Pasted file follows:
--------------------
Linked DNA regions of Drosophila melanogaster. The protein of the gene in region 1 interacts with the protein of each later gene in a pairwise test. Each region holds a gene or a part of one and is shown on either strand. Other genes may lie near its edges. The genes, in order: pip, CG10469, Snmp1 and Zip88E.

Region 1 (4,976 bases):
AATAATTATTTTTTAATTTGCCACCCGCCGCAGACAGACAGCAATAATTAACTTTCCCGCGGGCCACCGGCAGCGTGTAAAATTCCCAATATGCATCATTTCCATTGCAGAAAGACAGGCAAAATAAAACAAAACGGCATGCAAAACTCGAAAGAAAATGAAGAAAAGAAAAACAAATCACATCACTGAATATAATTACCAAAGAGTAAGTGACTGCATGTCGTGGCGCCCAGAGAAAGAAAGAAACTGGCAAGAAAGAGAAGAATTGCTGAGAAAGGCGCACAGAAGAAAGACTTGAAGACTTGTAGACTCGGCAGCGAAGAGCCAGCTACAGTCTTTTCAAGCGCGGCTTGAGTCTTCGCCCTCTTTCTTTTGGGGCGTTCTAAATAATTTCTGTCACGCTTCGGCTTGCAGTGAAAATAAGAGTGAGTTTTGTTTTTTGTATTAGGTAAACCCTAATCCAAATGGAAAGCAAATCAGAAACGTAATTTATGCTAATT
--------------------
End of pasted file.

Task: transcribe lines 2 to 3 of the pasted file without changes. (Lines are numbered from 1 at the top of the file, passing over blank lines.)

Region 1 (4,976 bases):
AATAATTATTTTTTAATTTGCCACCCGCCGCAGACAGACAGCAATAATTAACTTTCCCGCGGGCCACCGGCAGCGTGTAAAATTCCCAATATGCATCATTTCCATTGCAGAAAGACAGGCAAAATAAAACAAAACGGCATGCAAAACTCGAAAGAAAATGAAGAAAAGAAAAACAAATCACATCACTGAATATAATTACCAAAGAGTAAGTGACTGCATGTCGTGGCGCCCAGAGAAAGAAAGAAACTGGCAAGAAAGAGAAGAATTGCTGAGAAAGGCGCACAGAAGAAAGACTTGAAGACTTGTAGACTCGGCAGCGAAGAGCCAGCTACAGTCTTTTCAAGCGCGGCTTGAGTCTTCGCCCTCTTTCTTTTGGGGCGTTCTAAATAATTTCTGTCACGCTTCGGCTTGCAGTGAAAATAAGAGTGAGTTTTGTTTTTTGTATTAGGTAAACCCTAATCCAAATGGAAAGCAAATCAGAAACGTAATTTATGCTAATT